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Multi-tasking too much? There’s a plugin for that.

Prevent multi-tasking with these nifty plugins to improve your focus and well-being

Image credit to Michael Dales, licensed under CC BY-NC 2.0, available at Flickr - https://flic.kr/p/b4qFiP 
As a recovering workaholic, I am really bad for multi-tasking. It’s quite normal for me to have Gmail, Facebook, LinkedIn, Twitter, Whatsapp, YouTube, CopyIn, some interesting articles, and a spreadsheet open. All at the same time. And that’s on a good day.

Multi-tasking can decrease productivity by up to 40% [1] and it can also promote stress and fatigue [2]. I for one, feel very overwhelmed when I do it. Too many emails. Too many things to do. Too much distracting content. I sincerely believe that multi-tasking contributed to my mental breakdown back in March this year. And yet, I still find myself doing it.

So, how do you prevent multi-tasking?
Solution 1) Limit the number of tabs you have open.

xTab is a fantastic cure for chronic multi-taskers who use Google Chrome. You simply install it and tell it how many tabs you want open at any time. I have personally found that three maximum to be optimal for single-tasking, as you may need to keep the others open for context. If you try to open more tabs after exceeding your limit, xTab will not allow this, akin to a virtual bartender saying, “You’ve had enough tabs for now. Stay focused.”

Solution 2) Remove your Facebook, Twitter and LinkedIn feed.

All social media websites are designed to keep you clicking and engaging. The more page views and clicks these sites get, the more advertising revenue they generate. It is not in their interest to show you just one thing – instead, they must show you bazillion things in the hope that someone or something piques your interest just enough that you want to keep viewing and clicking. Why do you think these sites autoplay videos?

But, you don’t have to play their addictive game. For this reason, I have removed my Facebook, Twitter and LinkedIn feed. After doing so, I feel like I can breathe again. I don’t feel I can trust myself not to “just have a quick scroll” and get sidetracked by clicking on something and- oh look a video about cats! *click*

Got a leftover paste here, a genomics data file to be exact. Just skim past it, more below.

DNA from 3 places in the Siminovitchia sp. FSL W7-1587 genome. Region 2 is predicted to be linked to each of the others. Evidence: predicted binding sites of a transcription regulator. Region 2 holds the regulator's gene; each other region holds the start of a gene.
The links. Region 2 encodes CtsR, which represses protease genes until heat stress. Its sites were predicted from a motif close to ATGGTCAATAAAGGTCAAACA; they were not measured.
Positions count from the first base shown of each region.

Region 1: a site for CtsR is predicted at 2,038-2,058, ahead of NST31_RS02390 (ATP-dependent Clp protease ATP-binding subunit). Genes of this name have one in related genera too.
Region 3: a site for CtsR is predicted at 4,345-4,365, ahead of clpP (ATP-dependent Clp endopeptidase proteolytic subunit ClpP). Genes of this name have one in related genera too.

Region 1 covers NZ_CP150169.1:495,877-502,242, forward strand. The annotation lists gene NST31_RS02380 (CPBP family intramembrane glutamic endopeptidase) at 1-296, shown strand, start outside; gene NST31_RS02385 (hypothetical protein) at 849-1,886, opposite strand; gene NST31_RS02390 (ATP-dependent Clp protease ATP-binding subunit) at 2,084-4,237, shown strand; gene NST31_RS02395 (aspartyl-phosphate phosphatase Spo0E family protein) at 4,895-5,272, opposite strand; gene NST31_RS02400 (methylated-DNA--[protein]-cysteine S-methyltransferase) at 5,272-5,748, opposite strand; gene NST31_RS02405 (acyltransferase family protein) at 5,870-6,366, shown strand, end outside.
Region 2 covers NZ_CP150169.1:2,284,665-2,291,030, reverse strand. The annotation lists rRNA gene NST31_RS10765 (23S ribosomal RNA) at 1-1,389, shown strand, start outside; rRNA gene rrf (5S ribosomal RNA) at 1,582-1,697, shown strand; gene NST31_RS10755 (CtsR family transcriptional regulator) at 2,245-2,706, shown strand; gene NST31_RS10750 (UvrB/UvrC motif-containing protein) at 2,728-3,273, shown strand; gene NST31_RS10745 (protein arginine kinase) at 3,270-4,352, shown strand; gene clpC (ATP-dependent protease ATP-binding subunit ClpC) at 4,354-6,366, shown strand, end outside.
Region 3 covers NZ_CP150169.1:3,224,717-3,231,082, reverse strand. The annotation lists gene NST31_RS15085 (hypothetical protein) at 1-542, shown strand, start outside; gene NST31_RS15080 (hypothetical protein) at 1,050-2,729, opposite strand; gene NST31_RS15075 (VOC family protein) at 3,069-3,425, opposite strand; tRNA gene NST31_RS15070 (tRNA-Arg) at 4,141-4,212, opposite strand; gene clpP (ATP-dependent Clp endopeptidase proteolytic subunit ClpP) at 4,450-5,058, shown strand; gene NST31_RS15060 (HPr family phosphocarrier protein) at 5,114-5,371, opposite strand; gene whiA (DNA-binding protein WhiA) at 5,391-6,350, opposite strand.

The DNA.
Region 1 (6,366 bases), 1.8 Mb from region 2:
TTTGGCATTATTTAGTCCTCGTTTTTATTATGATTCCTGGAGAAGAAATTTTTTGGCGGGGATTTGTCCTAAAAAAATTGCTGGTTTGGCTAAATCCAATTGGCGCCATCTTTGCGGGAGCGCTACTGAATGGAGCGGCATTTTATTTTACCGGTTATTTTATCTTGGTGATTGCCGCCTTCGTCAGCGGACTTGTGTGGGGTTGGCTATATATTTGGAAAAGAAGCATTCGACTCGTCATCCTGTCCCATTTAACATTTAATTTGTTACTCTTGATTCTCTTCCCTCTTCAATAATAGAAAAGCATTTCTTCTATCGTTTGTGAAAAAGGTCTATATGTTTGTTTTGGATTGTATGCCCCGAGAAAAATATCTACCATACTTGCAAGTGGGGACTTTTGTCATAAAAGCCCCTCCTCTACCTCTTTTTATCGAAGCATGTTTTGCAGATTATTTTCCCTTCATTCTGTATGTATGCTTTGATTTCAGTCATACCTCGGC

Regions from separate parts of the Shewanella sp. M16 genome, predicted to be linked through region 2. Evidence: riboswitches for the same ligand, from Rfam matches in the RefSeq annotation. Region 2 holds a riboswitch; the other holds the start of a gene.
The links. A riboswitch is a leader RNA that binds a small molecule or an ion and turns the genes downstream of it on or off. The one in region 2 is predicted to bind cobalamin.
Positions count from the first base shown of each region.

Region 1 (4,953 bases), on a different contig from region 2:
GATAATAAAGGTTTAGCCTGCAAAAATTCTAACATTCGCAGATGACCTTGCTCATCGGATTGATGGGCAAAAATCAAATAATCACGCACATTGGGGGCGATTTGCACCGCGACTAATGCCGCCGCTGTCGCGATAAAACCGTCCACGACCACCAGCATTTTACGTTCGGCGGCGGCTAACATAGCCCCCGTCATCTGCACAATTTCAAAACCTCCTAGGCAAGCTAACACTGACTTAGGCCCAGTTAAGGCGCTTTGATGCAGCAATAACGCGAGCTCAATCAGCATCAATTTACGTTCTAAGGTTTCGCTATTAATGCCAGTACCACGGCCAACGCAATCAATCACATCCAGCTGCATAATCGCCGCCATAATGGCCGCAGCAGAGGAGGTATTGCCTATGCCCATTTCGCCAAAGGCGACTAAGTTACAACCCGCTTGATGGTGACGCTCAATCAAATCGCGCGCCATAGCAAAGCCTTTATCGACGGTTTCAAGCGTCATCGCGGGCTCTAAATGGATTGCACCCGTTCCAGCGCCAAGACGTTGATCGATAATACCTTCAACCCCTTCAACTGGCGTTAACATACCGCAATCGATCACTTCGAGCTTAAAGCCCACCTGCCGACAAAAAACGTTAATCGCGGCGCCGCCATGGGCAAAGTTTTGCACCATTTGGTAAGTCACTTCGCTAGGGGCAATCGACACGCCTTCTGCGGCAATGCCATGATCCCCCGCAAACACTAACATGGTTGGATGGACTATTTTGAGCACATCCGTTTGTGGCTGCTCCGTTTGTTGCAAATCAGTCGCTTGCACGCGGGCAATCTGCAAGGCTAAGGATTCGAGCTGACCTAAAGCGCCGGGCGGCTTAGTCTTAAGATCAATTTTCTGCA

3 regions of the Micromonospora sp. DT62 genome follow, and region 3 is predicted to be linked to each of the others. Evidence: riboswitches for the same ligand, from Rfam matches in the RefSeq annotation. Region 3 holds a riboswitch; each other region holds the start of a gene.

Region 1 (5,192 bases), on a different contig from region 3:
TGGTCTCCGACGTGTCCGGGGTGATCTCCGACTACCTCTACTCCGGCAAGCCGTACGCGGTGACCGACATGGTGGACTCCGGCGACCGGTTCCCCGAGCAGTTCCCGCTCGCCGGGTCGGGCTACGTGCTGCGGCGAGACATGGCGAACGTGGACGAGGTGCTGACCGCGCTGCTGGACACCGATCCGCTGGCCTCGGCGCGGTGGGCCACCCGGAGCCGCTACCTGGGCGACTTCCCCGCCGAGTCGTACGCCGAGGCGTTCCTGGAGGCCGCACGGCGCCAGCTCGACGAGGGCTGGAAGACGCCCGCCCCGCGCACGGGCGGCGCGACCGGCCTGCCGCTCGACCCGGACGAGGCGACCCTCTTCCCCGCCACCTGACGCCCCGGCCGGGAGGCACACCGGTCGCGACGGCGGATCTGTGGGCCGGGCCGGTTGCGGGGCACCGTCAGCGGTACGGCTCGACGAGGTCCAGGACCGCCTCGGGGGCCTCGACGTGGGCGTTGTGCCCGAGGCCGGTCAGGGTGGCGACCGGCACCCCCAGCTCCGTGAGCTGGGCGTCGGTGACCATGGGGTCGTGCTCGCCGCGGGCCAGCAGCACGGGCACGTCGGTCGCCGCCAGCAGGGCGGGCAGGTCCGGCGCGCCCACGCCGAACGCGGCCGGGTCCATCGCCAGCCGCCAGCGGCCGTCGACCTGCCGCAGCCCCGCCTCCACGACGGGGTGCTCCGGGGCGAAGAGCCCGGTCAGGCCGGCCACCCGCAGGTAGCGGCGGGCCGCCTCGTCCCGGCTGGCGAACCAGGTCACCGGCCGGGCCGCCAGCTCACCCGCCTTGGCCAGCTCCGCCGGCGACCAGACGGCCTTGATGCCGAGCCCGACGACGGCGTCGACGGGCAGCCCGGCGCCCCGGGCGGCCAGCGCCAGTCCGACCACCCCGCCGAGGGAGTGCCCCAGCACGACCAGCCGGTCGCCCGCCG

I have the attention span of an excited four-year-old when I’m using the Internet. I imagine many others do too.

Here are some nifty Chrome plugins to remove the endless supply of digital crack cocaine (also known as “the news feed”) from various social networks:

Twitter: Hide Twitter Guff
LinkedIn: Installation instructions:

  1. Install the Custom Javascript for Websites Plugin
  2. Then go to linkedin.com
  3. Click the cjs button in top-right of your browser
  4. Paste in this code:

    function hideLifiElems(){for(var e=document.getElementsByClassName(“feed-base-update”),n=0;n<e.length;n++)e[n].innerHTML='<div style=”height:500px;” />’;var t=document.getElementsByClassName(“feed-follows-module”);t.length>0&&(t[0].innerHTML=””);var i=document.getElementsByClassName(“ad-banner-container”);if(i.length>0)for(n=0;n<i.length;n++)i[n].innerHTML=””;window.setTimeout(hideLifiElems,2e3)}hideLifiElems();

  5. Click Save, and voila, the LinkedIn feed is gone!

These plugins have been a game changer for my manageability and forcing me to stay focused when working.

Solution 3) Keep your phone on Do Not Disturb (semi-permanently)

No plugin is required for this solution luckily. During my time as CEO for giftgaming, I would often be disturbed by sales calls for things I had zero interest in, which interrupted my flow. Nowadays, my phone is on Do Not Disturb semi-permanently. I only allow a few select callers to reach me at any given time of day, and this helps keep my zen.

If this post has helped you curb your multi-tasking habit, why not subscribe to Nick Hatter’s weekly newsletter to get excellent posts like this one delivered directly to your inbox?

References:
[1] – Susan Weinschenk Ph.D., Psychology Today – “The True Cost of Multi-tasking”, 2012
[2] – William R. Klemm Ph.D., Psychology Today – “The Perils of Multitasking”, 2016
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